Frank Bruni recently argued that Mitt Romney won his first debate with Barack Obama because he showed more “bravado,” which Bruni seems to think is the one character trait common to all successful politicians.
In making his point, Bruni dodged an important question: Would voters favor the candidate with bravado — “outsize confidence” is another term Bruni used — even if they knew that candidate was a liar?
Bruni wrote “For the debate viewers [Romney] was all pluck and no doubt, even when he fibbed or flipped,” while Obama, on the other hand, “…just lost touch with his bravado in Denver.”
There’s the dodge — Romney didn’t merely fib and flip, he contradicted positions he’d previously taken and pretended he’d been taking the same positions all along. He lied, boldly and frequently, and Bruni should have stated this plainly. He should have mentioned that Romney lied when he said Obama “has not signed one new free trade agreement in the past four years,” and when he said Obama was “silent” in the face of street protests in Iran in 2009. And so on.
Here’s how Robert Parry weighed in on the issue:
Romney has long been known as a serial flip-flopper who changes positions to fit the political season, but his pervasive mendacity has been a concern since the Republican primaries when his GOP rivals complained about him misrepresenting their positions and reinventing his own…
That pattern has continued into the general election campaign, with Romney telling extraordinary whoppers on the campaign trail and even during last Wednesday’s presidential debate, such as when he claimed his health-care plan covered people with pre-existing conditions when it doesn’t…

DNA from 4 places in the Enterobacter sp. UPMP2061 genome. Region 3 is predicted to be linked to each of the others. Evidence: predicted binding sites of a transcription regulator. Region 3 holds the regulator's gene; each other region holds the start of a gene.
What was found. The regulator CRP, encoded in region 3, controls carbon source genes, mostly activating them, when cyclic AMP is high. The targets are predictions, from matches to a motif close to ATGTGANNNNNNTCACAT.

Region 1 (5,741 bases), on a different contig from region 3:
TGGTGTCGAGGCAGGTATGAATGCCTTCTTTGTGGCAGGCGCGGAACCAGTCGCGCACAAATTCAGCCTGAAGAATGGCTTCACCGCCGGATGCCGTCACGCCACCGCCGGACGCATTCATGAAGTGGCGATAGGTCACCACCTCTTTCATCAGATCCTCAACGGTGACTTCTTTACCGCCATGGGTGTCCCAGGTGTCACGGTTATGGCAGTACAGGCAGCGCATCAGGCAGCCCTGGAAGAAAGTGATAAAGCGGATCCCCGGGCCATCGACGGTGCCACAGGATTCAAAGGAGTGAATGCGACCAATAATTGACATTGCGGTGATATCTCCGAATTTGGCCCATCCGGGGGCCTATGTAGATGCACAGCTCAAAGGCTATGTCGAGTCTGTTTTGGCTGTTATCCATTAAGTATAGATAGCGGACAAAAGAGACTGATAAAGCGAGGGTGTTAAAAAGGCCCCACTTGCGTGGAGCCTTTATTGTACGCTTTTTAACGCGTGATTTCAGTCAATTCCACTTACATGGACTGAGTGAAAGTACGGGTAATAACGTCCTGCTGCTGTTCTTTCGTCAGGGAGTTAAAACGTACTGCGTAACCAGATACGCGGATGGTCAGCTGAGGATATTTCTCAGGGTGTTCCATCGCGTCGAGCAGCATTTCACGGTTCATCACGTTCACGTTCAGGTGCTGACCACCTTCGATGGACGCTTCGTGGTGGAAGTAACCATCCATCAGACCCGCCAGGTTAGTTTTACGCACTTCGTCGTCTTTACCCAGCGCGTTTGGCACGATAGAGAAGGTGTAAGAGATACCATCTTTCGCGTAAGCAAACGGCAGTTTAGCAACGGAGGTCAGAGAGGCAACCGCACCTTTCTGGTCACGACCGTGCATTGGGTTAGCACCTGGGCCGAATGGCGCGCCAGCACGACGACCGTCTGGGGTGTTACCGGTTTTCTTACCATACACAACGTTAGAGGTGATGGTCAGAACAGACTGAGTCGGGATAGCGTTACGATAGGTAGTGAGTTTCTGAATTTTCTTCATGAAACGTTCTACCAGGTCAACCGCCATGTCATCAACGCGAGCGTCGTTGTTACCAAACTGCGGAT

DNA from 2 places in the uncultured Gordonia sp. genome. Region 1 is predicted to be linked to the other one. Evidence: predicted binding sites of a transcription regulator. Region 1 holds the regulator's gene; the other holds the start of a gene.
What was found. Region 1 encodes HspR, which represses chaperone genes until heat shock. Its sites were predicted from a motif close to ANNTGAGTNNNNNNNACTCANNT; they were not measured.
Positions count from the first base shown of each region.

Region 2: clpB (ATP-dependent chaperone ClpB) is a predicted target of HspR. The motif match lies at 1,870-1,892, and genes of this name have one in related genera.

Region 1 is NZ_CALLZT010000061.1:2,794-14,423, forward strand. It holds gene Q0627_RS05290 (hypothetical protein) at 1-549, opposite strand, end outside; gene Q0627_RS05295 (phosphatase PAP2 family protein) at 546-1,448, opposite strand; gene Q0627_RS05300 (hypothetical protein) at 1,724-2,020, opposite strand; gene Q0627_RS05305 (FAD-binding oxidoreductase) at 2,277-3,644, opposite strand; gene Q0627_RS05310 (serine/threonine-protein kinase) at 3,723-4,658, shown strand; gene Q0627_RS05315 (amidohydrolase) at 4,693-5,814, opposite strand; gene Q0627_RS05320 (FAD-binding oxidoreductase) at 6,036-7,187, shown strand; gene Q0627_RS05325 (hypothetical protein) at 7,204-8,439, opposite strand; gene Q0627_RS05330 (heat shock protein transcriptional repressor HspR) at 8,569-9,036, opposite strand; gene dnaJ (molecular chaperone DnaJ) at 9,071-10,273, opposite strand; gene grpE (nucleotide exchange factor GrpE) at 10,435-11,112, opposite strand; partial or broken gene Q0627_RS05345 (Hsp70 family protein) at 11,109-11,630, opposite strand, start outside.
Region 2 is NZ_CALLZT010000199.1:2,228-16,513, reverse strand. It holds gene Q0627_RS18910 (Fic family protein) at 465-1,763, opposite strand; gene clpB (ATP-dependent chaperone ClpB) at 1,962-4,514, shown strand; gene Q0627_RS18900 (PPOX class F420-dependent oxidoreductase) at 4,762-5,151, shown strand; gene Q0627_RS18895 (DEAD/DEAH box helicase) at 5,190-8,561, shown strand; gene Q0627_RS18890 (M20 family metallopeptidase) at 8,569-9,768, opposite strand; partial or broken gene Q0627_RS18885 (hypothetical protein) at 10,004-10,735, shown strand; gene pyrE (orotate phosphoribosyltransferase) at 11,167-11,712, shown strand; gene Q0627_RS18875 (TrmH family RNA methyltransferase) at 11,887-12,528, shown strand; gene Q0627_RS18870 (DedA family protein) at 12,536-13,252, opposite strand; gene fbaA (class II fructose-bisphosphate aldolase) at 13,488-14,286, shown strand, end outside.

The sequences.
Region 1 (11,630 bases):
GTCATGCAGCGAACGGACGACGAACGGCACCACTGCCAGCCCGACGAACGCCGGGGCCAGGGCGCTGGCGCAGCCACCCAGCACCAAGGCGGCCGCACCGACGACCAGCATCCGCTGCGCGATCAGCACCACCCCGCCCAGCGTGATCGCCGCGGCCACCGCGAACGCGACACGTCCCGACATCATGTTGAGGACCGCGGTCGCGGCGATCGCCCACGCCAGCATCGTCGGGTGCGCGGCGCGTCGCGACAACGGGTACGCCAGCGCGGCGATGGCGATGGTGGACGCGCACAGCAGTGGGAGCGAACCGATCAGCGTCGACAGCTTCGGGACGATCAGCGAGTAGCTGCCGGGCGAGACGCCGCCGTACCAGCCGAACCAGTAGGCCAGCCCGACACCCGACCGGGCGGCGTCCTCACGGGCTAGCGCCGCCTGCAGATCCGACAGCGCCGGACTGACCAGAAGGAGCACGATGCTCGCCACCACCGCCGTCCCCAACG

Parry added, “Telling lies while waving your arms shouldn’t trump telling the truth in a moderate tone.”
And finally, “It’s almost as if many Americans like being lied to.”
Don’t get me wrong: The person who immediately should have called Romney on his lies was Obama. Maybe he was simply stunned by the audacity of Romney’s mendacity, or afraid of appearing angry, but those aren’t good excuses.
But reporters add nothing to the discussion by focusing on bravado and other intangibles. They merely reveal themselves as unwilling to break free of the old “he said, she said” approach to journalism that helps liars such as Romney prosper.
Bruni used Dan Rather’s next-day assessment of Romney’s performance to help make his case: “We learned again last night, if we needed any reminding, that there’s power in taking the view, ‘Listen, I’m frequently in error, but never in doubt.’ ”
That’s exactly wrong, Dan. Romney and like-minded politicians actually are saying, “I’m frequently lying, but never in doubt.” And it’s the job of journalists to call attention to their lies.
Footnote: Obama is terrible, but can you imagine what’s in store for the 99 percent if the Romneybot, the “corporations are people” candidate, is elected?